Hello, Is there some way to override a spec and more specifically parts of spec, ideally down to a specific example? I've been looking and googling for something like this, but I haven't found a good strategy for it. The use-case is for a rails app that supports plugins, and those plugins may also tweak the behavior of core objects. For example (and it is a simplistic and bad example, but bear with me): Suppose a User object that has a boolean attribute show_mail_address that controls if the mail address of the user can be shown publicly, and that this defaults to true in the core app, but a security-savvy user of the software doesn't want that and creates a plugin to change the default to false. Running the core tests with the plugin will fail because the default won't be the one the tests expect. Is there any way to selectively override examples/tests/groups and/or extend tests (in the case the plugin adds functionality to the core object)? Thanks, Felix
on 2011-10-01 19:08
on 2011-10-02 00:08
On Oct 1, 2011, at 7:03 AM, Felix Schfer wrote: > rspec-users mailing list > firstname.lastname@example.org > http://rubyforge.org/mailman/listinfo/rspec-users Specs do not over-ride each other, so I can't think of an easy to do what you're trying to do. With that said, I have never come across a situation like this because usually the app has one or the other. Shouldn't the user delete their own code that your plugin accomplishes after they install it? Or, maybe your plugin overrides their core functionality, but doesn't provide tests - in which case it's up to the user to adjust their tests to your plugin.
on 2011-10-02 21:00
Am 01.10.2011 um 22:17 schrieb Justin Ko: > Specs do not over-ride each other That's what I was able to gather so far, unfortunately. > , so I can't think of an easy to do what you're trying to do. With that said, I have never come across a situation like this because usually the app has one or the other. Shouldn't the user delete their own code that your plugin accomplishes after they install it? Or, maybe your plugin overrides their core functionality, but doesn't provide tests - in which case it's up to the user to adjust their tests to your plugin. The point is that a plugin can change core code but not core tests, making the core tests virtually useless. I'm aware that the preferred solution would probably be to test the core app and the plugins independently, or at least that the plugins only test what they change so that you could say "if the core tests without the plugin and the plugin tests with the plugin work, everything is fine", it doesn't work that well though. Changes introduced by plugins might slightly change other behaviors and have unintended (and thus not tested by the plugin's tests) side-effects which the core tests might catch, if those are known to break because of intentional changes to the core by the plugin, they're of no use. Felix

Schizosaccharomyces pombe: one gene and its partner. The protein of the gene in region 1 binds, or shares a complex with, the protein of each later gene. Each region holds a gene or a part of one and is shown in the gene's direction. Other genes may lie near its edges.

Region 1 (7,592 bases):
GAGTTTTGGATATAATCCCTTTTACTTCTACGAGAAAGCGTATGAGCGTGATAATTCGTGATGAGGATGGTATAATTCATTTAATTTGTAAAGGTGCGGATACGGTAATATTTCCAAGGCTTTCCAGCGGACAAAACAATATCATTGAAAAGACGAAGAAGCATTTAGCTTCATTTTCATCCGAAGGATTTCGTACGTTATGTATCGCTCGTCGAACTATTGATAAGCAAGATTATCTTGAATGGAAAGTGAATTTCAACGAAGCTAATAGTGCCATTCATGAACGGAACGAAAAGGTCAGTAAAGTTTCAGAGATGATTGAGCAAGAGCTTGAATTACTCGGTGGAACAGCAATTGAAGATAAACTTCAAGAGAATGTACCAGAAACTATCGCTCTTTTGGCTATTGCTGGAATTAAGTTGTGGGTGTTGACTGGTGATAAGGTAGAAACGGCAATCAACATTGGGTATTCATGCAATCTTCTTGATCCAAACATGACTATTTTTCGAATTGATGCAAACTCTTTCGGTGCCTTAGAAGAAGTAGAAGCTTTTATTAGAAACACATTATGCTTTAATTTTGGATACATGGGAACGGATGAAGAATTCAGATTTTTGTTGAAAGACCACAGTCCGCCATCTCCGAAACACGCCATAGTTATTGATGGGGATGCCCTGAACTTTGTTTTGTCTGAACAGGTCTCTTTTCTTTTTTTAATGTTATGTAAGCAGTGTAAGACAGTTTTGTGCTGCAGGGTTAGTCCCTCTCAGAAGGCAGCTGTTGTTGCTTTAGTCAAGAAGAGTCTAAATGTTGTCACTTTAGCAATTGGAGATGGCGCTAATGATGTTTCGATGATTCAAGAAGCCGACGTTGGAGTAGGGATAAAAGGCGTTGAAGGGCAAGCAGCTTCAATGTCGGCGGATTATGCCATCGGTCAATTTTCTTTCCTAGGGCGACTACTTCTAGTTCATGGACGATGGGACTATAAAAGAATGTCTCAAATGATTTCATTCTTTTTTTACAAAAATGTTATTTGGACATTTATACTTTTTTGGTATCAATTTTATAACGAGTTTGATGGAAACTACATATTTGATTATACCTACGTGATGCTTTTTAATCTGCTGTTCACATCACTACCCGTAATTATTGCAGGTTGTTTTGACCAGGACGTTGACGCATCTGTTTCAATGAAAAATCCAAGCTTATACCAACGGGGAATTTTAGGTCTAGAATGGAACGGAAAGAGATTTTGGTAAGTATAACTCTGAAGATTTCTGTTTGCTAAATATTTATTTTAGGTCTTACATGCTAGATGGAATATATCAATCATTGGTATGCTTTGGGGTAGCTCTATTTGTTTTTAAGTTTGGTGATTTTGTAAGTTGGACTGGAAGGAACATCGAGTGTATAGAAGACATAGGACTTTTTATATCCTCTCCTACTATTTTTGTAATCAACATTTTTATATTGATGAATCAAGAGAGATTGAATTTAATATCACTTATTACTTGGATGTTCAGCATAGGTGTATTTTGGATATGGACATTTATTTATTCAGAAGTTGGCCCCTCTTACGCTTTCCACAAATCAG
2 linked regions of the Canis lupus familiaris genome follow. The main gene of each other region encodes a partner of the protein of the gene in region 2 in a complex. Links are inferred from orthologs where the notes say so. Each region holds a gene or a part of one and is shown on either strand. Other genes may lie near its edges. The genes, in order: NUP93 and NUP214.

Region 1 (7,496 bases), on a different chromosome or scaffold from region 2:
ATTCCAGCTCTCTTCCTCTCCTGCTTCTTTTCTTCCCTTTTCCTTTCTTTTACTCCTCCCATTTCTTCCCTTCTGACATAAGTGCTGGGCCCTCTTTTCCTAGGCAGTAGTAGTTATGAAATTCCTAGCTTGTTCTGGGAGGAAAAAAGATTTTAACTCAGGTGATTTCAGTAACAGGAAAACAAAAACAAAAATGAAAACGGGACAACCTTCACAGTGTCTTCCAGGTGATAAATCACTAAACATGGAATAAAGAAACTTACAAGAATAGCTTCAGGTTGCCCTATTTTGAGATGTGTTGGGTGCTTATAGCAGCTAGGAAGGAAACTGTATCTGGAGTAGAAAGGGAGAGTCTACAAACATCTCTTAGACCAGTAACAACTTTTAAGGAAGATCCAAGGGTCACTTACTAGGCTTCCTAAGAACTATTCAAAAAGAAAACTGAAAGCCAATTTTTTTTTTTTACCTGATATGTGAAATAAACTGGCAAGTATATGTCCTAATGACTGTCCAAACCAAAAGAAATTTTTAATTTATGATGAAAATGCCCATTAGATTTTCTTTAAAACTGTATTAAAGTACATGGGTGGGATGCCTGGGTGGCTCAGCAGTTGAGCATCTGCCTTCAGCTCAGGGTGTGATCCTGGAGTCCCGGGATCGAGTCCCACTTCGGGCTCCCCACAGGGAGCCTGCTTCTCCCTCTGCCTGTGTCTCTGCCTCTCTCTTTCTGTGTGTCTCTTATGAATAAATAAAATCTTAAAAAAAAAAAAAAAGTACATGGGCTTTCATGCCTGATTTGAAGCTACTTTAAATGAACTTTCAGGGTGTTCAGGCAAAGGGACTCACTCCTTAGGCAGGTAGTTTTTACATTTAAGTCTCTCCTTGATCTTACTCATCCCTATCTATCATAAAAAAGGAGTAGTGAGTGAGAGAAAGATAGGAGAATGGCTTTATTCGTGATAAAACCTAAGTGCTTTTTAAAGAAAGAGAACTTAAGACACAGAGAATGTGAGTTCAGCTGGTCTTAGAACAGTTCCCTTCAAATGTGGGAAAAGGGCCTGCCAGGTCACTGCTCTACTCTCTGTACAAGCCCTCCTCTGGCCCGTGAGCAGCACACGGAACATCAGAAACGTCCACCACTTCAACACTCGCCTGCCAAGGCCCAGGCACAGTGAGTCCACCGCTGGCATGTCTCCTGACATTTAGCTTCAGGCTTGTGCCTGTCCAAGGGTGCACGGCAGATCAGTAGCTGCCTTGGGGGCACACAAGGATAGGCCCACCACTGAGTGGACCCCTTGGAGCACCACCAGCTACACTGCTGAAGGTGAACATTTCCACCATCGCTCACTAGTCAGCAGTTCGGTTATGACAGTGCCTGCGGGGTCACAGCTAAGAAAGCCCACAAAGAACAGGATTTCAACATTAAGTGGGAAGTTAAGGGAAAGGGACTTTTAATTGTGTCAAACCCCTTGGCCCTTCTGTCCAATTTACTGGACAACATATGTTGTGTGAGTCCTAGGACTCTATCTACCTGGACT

on 2011-10-02 22:17
I'm not sure what you mean by "core code" and "the user" here. Are you writing an app, or a library, or a plugin? If you're writing an app, you should test the app's behavior, which includes all the plugins and however you configured them; if you're writing a library you should have scenarios that test the various configuration options and basic functionality. If you're writing a Rails plugin, you should test how that plugin works inside apps. One way to do this is to generate some toy rails apps, stick them deep inside your "spec" directory somewhere, have them include your plugin and configure it in various ways, then test that the toy apps perform as expected. (Technically those would be integration tests, not unit tests, and you don't want to write too many of them if you can test the bulk of your code through unit tests.) you could say "if the core tests without the plugin and the plugin tests > with the plugin work, everything is fine", it doesn't work that well though. If your app is using a plugin, then why (and how) would you ever test your app without the plugin?
on 2011-10-02 22:56
On Sun, Oct 2, 2011 at 11:57 AM, Felix Schfer <email@example.com> wrote: > So, what you are saying is that you don't know how the core is supposed to work after the user modifies it. So, you can't test that. But, you need the core tests to prove that it works after they modify it (Although, you don't know how it will work then.) :-( What you want seems like a logical impossibility to me.